She looks like the kind of girl any mother would like to see her son dating. I imagine that she must have been awarded “nicest smile” in her high school yearbook. She looks wholesome.
She addresses the girls who want her title. She reminds them that confidence is key, to stay positive, to have fun and, above all, not to spend an arm and a leg on their pageant ensembles.
“I will never wear this outfit again,” she tells the wide-eyed beauty queen wannabes as she glances down at her bedazzled blazer.
The girls laugh, and their moms shake their heads in agreement. I try to envision Douglas ordering coffee at Starbucks or shopping at Trader Joe’s in the outfit. Outside Lakeside, it would raise eyebrows.
Seated at a long folding table that faces the girls and their moms are five women, all past Miss Rodeo Lakeside queens or contestants. Their job is to act as mentors. Each woman offers a different line of advice.
Kandis Alvernaz, who won the title in 1993, tells the girls to remember this: “Your time to project your personality is on horseback.” She warns them to get a hat that fits properly and reminds them that there needs to be an inch and a half between their brims and their eyebrows.
“You do not want to lose your hat. It will interrupt the rodeo, plus you’ll never get it back. The rodeo clown will play with it.”
Emily Junk, Miss Rodeo Lakeside 2008, offers fashion advice, telling the girls that if she needs to, she will teach them how to use curlers. She makes it clear that white hats photograph the best. She also mentions that Wrangler makes a jean that is perfect for dyeing. Part of the judging will be on how well the girls look in a denim outfit.
The contestants are asked to come to the center of the room to introduce themselves. A blond girl wearing tight brown Wranglers and a gold-embroidered vest addresses the audience. Her lips are as red as a fire engine. Below an off-white cowboy hat, springy curls frame her face. She mentions that she has driven from Brawley, in Imperial County, to attend the orientation. A woman in the front row smiles knowingly.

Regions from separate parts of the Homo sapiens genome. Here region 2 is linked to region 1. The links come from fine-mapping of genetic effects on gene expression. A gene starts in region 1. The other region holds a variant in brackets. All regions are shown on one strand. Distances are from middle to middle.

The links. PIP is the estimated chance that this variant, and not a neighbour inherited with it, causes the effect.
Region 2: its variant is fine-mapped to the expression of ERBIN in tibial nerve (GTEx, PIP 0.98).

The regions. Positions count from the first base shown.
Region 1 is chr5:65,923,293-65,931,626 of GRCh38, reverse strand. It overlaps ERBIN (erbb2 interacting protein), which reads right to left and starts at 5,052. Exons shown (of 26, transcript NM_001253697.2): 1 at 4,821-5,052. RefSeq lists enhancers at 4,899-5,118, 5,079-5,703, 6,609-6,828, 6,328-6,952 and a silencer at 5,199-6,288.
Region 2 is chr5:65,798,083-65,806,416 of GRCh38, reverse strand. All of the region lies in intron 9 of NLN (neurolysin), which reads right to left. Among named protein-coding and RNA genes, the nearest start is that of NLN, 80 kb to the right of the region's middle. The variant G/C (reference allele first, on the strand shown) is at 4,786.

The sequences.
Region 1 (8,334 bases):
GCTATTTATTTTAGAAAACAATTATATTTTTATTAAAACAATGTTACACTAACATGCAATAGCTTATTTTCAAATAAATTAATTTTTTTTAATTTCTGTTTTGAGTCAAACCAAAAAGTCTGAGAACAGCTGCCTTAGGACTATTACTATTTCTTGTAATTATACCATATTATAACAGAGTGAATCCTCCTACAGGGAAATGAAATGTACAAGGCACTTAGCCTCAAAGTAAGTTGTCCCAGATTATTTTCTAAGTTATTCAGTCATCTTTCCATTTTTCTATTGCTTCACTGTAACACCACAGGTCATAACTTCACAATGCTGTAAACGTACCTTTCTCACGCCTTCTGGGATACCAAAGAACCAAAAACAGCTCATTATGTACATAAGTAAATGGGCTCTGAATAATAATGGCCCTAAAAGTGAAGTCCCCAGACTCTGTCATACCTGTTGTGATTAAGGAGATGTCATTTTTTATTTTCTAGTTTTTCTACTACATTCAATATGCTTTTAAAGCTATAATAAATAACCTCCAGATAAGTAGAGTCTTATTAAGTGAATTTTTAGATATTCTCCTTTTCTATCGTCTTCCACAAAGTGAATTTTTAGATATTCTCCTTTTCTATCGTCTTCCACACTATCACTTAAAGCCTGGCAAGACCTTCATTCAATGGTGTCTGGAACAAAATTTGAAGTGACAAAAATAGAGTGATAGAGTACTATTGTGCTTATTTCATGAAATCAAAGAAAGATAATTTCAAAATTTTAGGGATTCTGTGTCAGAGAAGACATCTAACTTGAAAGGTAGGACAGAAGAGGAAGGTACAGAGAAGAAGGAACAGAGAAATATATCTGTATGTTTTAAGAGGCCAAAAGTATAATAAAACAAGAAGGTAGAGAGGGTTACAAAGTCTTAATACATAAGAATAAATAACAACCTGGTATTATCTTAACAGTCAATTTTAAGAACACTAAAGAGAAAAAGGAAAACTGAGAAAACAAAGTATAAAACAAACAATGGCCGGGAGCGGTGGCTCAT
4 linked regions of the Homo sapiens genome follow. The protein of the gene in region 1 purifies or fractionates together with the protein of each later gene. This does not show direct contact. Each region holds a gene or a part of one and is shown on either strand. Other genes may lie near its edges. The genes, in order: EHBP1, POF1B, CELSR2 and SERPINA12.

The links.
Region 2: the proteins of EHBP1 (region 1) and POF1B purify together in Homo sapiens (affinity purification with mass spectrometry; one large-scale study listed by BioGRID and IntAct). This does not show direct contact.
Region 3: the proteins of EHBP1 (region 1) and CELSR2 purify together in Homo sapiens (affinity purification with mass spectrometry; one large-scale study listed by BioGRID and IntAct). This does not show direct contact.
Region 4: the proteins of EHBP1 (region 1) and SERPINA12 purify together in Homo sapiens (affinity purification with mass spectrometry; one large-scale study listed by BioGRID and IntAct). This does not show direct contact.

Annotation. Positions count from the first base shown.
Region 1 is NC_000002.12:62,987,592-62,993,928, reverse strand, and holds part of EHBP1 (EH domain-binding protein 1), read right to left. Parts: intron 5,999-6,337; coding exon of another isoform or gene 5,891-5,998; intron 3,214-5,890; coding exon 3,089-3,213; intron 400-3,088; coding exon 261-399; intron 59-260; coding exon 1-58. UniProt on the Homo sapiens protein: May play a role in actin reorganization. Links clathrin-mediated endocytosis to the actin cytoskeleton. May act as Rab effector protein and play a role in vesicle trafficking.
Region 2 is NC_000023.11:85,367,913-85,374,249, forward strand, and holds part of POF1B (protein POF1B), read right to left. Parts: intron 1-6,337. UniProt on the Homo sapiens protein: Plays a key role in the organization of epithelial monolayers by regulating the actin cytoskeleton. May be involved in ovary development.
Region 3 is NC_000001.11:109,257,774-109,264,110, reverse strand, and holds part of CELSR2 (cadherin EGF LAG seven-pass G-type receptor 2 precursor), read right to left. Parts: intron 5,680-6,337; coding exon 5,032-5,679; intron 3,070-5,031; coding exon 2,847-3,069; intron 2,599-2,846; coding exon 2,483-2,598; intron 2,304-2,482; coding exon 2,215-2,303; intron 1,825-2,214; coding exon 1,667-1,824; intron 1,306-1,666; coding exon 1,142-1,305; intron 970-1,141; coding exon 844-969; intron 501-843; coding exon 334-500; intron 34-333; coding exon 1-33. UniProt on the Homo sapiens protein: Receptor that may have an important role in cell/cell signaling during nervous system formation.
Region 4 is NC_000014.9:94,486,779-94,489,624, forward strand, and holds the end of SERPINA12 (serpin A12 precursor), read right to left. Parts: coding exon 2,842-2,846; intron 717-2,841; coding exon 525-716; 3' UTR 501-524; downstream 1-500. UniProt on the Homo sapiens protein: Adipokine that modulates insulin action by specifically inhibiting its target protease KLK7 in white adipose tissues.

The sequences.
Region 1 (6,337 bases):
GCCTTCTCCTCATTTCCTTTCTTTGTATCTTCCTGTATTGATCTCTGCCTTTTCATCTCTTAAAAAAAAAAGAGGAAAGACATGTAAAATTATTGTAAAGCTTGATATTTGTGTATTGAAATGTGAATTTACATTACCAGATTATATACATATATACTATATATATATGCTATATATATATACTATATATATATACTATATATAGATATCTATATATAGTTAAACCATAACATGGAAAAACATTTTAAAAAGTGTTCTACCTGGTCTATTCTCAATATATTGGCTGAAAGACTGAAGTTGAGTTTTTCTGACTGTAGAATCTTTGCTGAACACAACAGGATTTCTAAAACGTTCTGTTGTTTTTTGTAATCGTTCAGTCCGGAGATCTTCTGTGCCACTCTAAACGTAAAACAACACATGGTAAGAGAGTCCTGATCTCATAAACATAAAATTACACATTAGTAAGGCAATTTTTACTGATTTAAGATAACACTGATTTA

“I hear they’ve got a Walmart there now.”
One after the other, the girls tell the mentors a little bit about themselves. Some are polished and put together while others nervously ramble.
Before the girls call it a night, a woman in a vivid multicolored flannel shirt and an enormous white cowboy hat hands out Wild Bills Western Emporium coupons. “We can shape your hats and preorder special outfits,” she promises.
Two Saturdays later, the prospective queens have horsemanship practice at the rodeo grounds. They look even more demure in the saddle. They practice figure eights, turns, lead changes, and a barrel pattern before ending with a flag run. From the grandstand, parents and neighbors offer critiques and encouragement. Behind them, two men test out the bleachers, bouncing and shaking to see if they are sturdy enough for this year’s audience. They mark the areas that need repair with bright orange spray paint.